A Behavior Record for all Specialists

Several years ago, I had the opportunity to open a new building.  It was a different experience than any other school year because we were not only responsible for setting up our classrooms; we were responsible for designing the culture of the entire school!  What would transitions between classrooms look like?  What was an acceptable noise level in the cafeteria?  How was parent pick up and drop off going to operate?  There are a TON of details that every teacher and every student must learn.

I should mention that I had the opportunity to work with 4 amazing specialists: Music, Spanish, Computer/Library, and P.E.  We all had used strategies in the past that worked, but did we really want students to have to learn 5 different sets of rules for our classrooms on top of everything else?  Earn an art party, get a marble in your jar in Spanish, get a sticker in P.E… it makes me dizzy just thinking about it!  Realizing this wasn’t the path we wanted to go down, my team of specialists got together and devised a common behavior record that we all could use in our classrooms (see below).  We wanted to unify our front and provide one set of rules and expectations for students.


This plan offers:

  • A quick and simple design.
  • Integrated virtues that are embedded in our school curriculum.
  • A consequence we all agreed on.
  • An area for comments.
  • Direct communication with the classroom teacher and parents if necessary.
  • Duplicate copies! One copy was sent with the classroom teacher and the other was kept in my class folder. You can send this to your print shop and have it put into a list pad format, giving you the ability to just tear one off each class time and keep them super organized.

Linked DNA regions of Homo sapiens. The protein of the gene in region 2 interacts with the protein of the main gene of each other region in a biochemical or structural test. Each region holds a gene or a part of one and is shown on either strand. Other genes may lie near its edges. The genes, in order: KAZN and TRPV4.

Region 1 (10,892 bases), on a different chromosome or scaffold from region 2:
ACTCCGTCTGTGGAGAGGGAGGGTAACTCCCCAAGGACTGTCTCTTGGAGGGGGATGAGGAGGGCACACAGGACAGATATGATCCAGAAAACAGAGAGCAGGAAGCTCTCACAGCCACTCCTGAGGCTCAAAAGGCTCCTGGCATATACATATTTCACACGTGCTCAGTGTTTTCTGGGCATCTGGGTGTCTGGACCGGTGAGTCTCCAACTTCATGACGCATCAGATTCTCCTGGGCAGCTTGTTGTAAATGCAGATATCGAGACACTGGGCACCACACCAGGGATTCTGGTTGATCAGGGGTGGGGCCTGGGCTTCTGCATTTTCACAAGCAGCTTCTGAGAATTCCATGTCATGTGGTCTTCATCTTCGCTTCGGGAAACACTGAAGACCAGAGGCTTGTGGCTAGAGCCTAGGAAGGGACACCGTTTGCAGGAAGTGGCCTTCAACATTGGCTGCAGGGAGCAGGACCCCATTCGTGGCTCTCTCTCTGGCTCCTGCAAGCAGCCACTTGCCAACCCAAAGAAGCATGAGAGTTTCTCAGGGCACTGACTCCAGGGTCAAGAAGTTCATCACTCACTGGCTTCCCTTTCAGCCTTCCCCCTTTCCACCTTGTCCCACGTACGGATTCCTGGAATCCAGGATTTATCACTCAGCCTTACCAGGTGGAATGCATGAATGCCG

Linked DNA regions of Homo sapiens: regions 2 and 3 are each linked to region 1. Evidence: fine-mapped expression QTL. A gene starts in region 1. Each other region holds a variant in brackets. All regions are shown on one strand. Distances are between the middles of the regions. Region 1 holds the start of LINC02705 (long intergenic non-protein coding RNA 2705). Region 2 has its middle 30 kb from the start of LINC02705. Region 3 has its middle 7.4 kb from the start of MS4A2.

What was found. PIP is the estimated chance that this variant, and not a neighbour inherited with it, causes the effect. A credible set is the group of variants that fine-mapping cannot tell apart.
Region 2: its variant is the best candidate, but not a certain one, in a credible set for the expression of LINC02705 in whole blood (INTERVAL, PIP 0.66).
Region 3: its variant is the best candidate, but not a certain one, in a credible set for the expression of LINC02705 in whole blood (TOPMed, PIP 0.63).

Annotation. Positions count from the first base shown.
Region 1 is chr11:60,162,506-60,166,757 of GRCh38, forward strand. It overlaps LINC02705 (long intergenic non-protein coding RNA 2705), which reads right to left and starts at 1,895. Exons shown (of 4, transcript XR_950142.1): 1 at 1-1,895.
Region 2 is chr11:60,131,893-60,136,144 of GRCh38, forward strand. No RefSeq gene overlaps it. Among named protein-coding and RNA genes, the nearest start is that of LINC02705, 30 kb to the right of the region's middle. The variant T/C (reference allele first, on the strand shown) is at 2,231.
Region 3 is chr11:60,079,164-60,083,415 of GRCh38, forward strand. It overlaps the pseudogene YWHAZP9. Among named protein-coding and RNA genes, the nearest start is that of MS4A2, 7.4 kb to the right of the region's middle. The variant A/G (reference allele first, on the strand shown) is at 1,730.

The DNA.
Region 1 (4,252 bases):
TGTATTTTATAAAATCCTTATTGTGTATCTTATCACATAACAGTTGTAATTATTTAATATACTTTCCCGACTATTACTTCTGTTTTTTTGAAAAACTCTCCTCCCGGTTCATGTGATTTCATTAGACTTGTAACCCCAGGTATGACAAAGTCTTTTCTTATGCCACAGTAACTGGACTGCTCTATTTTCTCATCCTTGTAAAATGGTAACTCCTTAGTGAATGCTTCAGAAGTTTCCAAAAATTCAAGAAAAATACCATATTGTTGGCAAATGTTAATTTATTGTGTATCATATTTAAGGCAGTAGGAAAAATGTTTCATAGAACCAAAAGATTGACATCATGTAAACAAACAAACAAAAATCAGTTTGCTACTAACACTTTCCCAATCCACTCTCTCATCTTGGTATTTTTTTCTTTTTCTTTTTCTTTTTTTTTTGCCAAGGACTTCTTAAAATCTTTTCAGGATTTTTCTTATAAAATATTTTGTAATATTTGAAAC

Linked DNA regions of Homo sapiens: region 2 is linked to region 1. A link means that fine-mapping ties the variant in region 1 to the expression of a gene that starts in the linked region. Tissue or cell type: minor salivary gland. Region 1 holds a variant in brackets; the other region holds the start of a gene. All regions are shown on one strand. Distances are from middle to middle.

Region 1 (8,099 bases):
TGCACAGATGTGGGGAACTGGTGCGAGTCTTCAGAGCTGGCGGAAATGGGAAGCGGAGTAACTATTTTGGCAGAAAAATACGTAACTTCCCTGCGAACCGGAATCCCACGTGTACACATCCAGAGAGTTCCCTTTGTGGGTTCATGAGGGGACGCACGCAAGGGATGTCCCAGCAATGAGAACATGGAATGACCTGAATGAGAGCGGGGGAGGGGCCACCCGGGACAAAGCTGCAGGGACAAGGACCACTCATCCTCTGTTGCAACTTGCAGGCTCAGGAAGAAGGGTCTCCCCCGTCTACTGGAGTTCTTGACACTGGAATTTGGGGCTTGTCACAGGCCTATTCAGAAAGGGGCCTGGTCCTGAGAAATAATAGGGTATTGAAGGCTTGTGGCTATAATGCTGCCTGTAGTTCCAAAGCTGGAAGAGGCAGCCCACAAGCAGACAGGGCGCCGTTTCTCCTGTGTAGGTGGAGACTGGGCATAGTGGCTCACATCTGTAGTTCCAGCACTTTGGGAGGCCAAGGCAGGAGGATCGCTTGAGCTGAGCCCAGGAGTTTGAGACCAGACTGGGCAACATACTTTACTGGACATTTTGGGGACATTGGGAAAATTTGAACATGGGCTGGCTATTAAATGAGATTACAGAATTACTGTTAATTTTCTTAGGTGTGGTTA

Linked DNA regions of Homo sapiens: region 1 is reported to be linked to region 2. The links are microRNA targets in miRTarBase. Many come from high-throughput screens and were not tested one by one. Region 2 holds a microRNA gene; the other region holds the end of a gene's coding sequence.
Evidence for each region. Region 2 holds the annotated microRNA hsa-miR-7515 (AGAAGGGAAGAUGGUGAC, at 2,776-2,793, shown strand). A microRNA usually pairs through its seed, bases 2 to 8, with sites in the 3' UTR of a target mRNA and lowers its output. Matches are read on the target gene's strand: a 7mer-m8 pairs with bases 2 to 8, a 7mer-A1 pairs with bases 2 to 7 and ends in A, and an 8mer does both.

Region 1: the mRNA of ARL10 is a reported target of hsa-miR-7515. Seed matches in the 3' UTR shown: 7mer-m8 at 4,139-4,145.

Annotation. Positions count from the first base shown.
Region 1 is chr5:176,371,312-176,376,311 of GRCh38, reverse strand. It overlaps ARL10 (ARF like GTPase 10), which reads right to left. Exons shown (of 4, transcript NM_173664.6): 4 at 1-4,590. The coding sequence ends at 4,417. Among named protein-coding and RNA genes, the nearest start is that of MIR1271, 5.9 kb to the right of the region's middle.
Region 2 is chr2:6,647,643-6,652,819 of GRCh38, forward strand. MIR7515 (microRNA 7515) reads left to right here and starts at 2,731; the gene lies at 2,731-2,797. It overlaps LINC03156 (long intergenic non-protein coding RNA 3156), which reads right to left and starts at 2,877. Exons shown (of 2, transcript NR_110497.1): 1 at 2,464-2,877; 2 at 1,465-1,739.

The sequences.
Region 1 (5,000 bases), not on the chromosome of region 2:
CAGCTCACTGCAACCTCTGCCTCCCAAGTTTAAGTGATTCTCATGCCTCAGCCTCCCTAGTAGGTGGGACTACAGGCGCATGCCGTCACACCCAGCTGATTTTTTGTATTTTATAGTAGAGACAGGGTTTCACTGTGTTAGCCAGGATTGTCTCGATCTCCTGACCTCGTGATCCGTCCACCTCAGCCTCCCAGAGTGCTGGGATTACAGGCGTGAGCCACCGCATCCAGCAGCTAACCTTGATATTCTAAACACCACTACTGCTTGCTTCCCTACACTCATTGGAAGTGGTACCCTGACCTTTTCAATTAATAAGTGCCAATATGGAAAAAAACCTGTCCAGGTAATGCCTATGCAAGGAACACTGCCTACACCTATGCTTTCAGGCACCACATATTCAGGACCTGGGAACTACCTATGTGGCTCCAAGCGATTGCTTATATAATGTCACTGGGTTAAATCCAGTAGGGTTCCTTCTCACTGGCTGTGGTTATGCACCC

• A simple and effective management plan for substitutes.

Click on the image below, to download this form as a PDF. Want to edit your own version in Word? Click here.

In addition to expectations, you could also develop a common incentive plan (or “Healthy Competition”) for students in all special areas. Michael Linsin, author of the book “Dream Class” wrote a guest article on AOE called “A Classroom Management Strategy Elementary Art Teachers Can’t Live Without.” last spring. With both of these ideas working in harmony together, your team will be set!


Do you work with other teachers in your school to create a common behavior plan?

What other ways to you collaborate with other specialists in your building? Please share! 

Heather Crockett

Heather is AOE’s Dean of the Institution and an expert in differentiation, curriculum development, and assessment. She is a veteran teacher in the art room and at the graduate level.


  • Vicky Siegel

    Our specialists do not have the same form, but we all do have a “report” to give to the classroom teacher.  I have “awesome, good, ok, or poor” to tell how the class did, with room to right names of students who needed reminders, good helpers, etc.  The teachers love it, because it gives them feedback, and then they know that some students act out in art, music, etc. and not just for them.  Some keep them to show parents, so they know their behaviors are in other classes, too.  I really wish WE would get a report like that!  Most students I have for more than 1 year, so I know what to expect, but it would be nice for classroom teachers (elementary school this is) to let us know if Grandma is in the hospital, or a dog died, etc., so we are aware of some issues, too.  With teaching 800 students a week, it does get a little tricky!
    I also have to add- that I love looking at the new article for the day on this site at lunch!  A little quiet time to myself, yet learning, too!

    •  Thanks Vicky, glad we can give you a little something to “chew on” during your lunch!

    • Yep! We are happy to provide your “Daily Dose” of Art Ed! :)